The primary instigator of the Internet, DARPA, is funding research into future technologies -- including many that have potential to dramatically improve search systems.
The Defense Advanced Research Projects Agency (DARPA) was the government agency directly responsible for funding and supporting research that led to the development of the Internet. DARPA´s charter is to prevent technological surprise from harming U.S. national security by sponsoring revolutionary and innovative high-payoff research.
Contrary to the secretive nature of many government agencies, DARPA publishes a fairly detailed summary of current projects it is sponsoring. The DARPA "Fact File" describes these programs, which are "aimed at finding solutions to urgent, difficult, and dangerous threats to U.S. national security, which require an in-depth response beyond that of the Military Services. In particular, these programs are meant to counter asymmetric and transnational threats, such as terrorist, biological warfare, or information attacks, and maintain unhindered U.S. access to space."
While descriptions of all of these programs make fascinating reading, the fruits of some of these programs may very well find their way into search technologies in the future. For example:
- Information Awareness: The DARPA Information Awareness Office (IAO) is developing technology that will promote sharing, collaborating, and reasoning to convert nebulous data to knowledge and actionable options. Some of this work involves projects working on Real-time learning, pattern-matching, and anomalous pattern detection; human network analysis and behavior model building engines; event prediction and capability development model building engines; and change detection.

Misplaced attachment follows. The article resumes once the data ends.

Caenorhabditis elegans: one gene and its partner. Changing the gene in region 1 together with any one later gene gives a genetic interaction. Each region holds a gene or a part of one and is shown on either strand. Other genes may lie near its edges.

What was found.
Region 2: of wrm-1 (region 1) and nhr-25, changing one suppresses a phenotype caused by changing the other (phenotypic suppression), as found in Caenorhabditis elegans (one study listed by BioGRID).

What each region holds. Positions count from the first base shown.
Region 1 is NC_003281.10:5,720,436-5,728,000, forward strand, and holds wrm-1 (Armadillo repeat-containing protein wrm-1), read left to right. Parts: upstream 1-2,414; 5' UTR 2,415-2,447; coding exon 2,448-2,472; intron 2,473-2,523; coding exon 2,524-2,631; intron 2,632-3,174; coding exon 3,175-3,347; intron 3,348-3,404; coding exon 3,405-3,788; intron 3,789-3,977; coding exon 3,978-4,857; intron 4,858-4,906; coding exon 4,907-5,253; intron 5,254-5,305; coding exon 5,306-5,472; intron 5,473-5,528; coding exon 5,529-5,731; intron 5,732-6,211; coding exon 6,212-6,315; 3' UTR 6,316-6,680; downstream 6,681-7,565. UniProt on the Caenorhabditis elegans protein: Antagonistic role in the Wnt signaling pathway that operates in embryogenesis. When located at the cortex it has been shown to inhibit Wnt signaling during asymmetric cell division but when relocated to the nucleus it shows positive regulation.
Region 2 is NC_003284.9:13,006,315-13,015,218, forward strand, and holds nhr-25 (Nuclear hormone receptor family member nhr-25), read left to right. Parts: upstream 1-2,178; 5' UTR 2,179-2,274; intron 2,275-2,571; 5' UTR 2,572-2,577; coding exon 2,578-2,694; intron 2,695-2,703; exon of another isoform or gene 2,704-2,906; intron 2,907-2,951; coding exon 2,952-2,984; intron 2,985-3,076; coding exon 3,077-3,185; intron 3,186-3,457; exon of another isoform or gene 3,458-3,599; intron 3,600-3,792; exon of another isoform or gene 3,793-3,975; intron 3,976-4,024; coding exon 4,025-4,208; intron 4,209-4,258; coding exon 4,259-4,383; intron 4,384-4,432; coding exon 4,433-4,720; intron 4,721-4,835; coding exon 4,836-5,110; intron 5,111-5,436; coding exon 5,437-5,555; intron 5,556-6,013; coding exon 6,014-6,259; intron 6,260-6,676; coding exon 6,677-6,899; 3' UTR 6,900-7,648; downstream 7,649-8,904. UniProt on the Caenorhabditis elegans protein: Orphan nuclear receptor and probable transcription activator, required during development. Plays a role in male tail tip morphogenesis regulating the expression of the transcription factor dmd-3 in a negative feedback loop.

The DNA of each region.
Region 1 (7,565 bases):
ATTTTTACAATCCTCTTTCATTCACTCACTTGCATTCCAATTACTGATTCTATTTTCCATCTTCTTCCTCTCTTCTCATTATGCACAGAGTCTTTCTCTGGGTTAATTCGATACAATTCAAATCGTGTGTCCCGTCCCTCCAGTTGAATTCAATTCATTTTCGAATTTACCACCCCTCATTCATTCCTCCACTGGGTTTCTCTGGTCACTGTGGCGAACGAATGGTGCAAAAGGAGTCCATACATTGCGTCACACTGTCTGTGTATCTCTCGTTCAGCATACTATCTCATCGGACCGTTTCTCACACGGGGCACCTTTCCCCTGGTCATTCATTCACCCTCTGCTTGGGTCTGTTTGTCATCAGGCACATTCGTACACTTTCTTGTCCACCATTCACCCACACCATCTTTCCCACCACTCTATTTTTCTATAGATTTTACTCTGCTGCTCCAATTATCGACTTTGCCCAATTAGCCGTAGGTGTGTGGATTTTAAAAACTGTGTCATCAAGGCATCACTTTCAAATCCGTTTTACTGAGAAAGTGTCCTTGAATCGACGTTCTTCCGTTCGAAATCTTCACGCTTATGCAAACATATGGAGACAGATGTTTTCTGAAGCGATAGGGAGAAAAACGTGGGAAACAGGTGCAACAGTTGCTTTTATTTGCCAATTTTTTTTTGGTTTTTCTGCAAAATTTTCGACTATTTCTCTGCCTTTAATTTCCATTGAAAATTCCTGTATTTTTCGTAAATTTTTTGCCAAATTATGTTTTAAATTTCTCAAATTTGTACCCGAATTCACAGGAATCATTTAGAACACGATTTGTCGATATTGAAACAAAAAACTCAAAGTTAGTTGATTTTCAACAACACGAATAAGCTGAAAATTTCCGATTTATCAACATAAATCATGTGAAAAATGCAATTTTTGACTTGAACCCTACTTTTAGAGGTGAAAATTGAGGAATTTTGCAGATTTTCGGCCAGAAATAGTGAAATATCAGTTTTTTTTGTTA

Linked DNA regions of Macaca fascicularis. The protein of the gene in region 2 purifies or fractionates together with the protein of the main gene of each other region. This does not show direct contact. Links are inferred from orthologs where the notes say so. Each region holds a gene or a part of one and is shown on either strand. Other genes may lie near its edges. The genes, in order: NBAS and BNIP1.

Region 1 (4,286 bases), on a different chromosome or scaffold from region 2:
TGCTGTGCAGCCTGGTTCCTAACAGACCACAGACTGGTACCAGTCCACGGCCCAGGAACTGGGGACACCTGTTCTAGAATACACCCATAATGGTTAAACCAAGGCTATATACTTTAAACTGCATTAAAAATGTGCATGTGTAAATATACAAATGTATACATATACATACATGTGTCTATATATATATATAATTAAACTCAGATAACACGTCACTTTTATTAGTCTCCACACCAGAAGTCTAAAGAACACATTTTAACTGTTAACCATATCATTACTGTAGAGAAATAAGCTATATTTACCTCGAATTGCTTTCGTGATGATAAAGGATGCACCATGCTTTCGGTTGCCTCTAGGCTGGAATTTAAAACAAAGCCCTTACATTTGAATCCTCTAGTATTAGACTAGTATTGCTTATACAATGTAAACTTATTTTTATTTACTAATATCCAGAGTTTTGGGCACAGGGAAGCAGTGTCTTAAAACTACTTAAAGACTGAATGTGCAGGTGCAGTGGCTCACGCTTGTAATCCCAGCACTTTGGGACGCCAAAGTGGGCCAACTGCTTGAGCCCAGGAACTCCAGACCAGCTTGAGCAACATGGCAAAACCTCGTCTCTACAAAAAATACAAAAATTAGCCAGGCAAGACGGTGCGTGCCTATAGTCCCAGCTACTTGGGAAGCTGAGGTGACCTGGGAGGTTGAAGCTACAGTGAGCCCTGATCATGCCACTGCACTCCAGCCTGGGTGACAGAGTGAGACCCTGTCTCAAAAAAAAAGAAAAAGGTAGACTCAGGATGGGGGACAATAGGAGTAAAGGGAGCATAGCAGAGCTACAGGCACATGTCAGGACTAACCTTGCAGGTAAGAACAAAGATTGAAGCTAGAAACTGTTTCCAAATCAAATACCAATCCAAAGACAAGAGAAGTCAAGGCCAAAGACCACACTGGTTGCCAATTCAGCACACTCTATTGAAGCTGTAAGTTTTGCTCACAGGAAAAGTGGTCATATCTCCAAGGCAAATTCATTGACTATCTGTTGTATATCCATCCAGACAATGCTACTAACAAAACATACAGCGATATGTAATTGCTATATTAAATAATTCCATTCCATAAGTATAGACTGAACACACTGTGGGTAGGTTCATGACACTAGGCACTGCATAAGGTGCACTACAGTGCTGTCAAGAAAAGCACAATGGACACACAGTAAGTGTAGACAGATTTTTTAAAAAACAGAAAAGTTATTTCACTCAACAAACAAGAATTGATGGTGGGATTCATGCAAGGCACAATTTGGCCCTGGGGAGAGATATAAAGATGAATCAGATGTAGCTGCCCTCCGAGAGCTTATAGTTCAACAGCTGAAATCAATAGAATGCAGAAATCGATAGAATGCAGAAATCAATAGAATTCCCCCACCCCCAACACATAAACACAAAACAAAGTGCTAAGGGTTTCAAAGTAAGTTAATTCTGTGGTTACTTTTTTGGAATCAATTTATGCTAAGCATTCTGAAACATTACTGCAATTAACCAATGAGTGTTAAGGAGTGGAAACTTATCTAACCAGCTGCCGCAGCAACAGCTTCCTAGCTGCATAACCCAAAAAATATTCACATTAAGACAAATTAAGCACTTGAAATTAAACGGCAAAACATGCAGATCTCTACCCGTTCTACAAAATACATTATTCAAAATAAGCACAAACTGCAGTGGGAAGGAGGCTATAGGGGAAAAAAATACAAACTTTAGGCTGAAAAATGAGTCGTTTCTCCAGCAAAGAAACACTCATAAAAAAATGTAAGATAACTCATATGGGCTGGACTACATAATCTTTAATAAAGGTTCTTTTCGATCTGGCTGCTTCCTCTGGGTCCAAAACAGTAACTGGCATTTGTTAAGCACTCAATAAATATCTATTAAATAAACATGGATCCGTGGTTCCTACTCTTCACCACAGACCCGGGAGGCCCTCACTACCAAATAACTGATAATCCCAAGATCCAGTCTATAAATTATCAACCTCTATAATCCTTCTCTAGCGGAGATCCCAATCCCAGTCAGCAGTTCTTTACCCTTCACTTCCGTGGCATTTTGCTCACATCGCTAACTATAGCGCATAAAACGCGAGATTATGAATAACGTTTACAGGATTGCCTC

- Project Genoa: A "thematic" search engine called "Athens" that complements traditional search engines by allowing users to find nuggets of information in large collections of documents without having to construct a complicated query, and breaks up result pages into chunks of relevant information.
- The Genisys program: This project will produce technology for an ultra-large, all-source information repository. "Current database technology is clearly insufficient to address the need to integrate all relevant existing databases and semi-structured information sources, to automatically populate the new repository with many different and non-traditional data-feeds, and to enable the easy creation of new information systems, which today exist only in manual form."
In other words -- a potential solution one of the major problems responsible for the phenomenon of the Invisible Web!
These are just a few of the fascinating projects described in the DARPA fact file. Spend some time reading through the others and you'll get a good feel for some of the emerging technologies we can expect to see over the next decade or so that will lead to a greatly enhanced search experience.
DARPA Fact File
This document provides short summaries of selected DARPA programs in FY 2002 and FY 2003, and it is intended as a ready reference for those interested in DARPA's research portfolio.
NOTE: Article links often change. In case of a bad link, use the publication's search facility, which most have, and search for the headline.